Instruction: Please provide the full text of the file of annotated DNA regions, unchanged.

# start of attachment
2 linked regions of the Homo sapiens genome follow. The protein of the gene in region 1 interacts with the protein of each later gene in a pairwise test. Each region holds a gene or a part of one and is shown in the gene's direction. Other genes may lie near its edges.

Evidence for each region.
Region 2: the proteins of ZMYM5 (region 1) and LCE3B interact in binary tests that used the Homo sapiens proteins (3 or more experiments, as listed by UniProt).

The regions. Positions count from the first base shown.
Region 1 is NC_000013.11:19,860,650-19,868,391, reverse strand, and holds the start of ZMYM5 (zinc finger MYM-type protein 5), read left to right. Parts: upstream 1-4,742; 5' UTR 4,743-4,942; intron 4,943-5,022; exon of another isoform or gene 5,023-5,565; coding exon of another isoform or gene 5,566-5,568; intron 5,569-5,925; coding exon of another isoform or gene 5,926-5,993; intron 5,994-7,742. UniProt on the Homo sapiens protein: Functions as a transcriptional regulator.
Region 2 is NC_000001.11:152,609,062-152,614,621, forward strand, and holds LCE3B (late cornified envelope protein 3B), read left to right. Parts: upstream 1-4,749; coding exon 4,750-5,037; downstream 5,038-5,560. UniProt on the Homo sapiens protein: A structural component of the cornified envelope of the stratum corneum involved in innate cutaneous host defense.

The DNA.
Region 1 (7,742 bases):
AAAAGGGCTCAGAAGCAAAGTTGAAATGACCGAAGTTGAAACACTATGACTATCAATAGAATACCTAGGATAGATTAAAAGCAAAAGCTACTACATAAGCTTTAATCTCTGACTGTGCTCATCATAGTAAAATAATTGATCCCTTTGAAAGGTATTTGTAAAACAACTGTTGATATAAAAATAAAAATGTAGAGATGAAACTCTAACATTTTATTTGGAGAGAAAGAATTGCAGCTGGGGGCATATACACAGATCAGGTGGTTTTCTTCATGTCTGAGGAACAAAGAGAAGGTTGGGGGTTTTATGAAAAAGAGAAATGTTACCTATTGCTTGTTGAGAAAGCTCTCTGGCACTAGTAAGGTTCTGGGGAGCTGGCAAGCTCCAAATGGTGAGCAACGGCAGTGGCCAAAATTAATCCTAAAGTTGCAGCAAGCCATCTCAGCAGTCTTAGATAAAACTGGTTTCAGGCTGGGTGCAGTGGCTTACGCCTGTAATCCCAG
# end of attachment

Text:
2 linked regions of the Homo sapiens genome follow. The protein of the gene in region 1 interacts with the protein of each later gene in a pairwise test. Each region holds a gene or a part of one and is shown in the gene's direction. Other genes may lie near its edges.

Evidence for each region.
Region 2: the proteins of ZMYM5 (region 1) and LCE3B interact in binary tests that used the Homo sapiens proteins (3 or more experiments, as listed by UniProt).

The regions. Positions count from the first base shown.
Region 1 is NC_000013.11:19,860,650-19,868,391, reverse strand, and holds the start of ZMYM5 (zinc finger MYM-type protein 5), read left to right. Parts: upstream 1-4,742; 5' UTR 4,743-4,942; intron 4,943-5,022; exon of another isoform or gene 5,023-5,565; coding exon of another isoform or gene 5,566-5,568; intron 5,569-5,925; coding exon of another isoform or gene 5,926-5,993; intron 5,994-7,742. UniProt on the Homo sapiens protein: Functions as a transcriptional regulator.
Region 2 is NC_000001.11:152,609,062-152,614,621, forward strand, and holds LCE3B (late cornified envelope protein 3B), read left to right. Parts: upstream 1-4,749; coding exon 4,750-5,037; downstream 5,038-5,560. UniProt on the Homo sapiens protein: A structural component of the cornified envelope of the stratum corneum involved in innate cutaneous host defense.

The DNA.
Region 1 (7,742 bases):
AAAAGGGCTCAGAAGCAAAGTTGAAATGACCGAAGTTGAAACACTATGACTATCAATAGAATACCTAGGATAGATTAAAAGCAAAAGCTACTACATAAGCTTTAATCTCTGACTGTGCTCATCATAGTAAAATAATTGATCCCTTTGAAAGGTATTTGTAAAACAACTGTTGATATAAAAATAAAAATGTAGAGATGAAACTCTAACATTTTATTTGGAGAGAAAGAATTGCAGCTGGGGGCATATACACAGATCAGGTGGTTTTCTTCATGTCTGAGGAACAAAGAGAAGGTTGGGGGTTTTATGAAAAAGAGAAATGTTACCTATTGCTTGTTGAGAAAGCTCTCTGGCACTAGTAAGGTTCTGGGGAGCTGGCAAGCTCCAAATGGTGAGCAACGGCAGTGGCCAAAATTAATCCTAAAGTTGCAGCAAGCCATCTCAGCAGTCTTAGATAAAACTGGTTTCAGGCTGGGTGCAGTGGCTTACGCCTGTAATCCCAG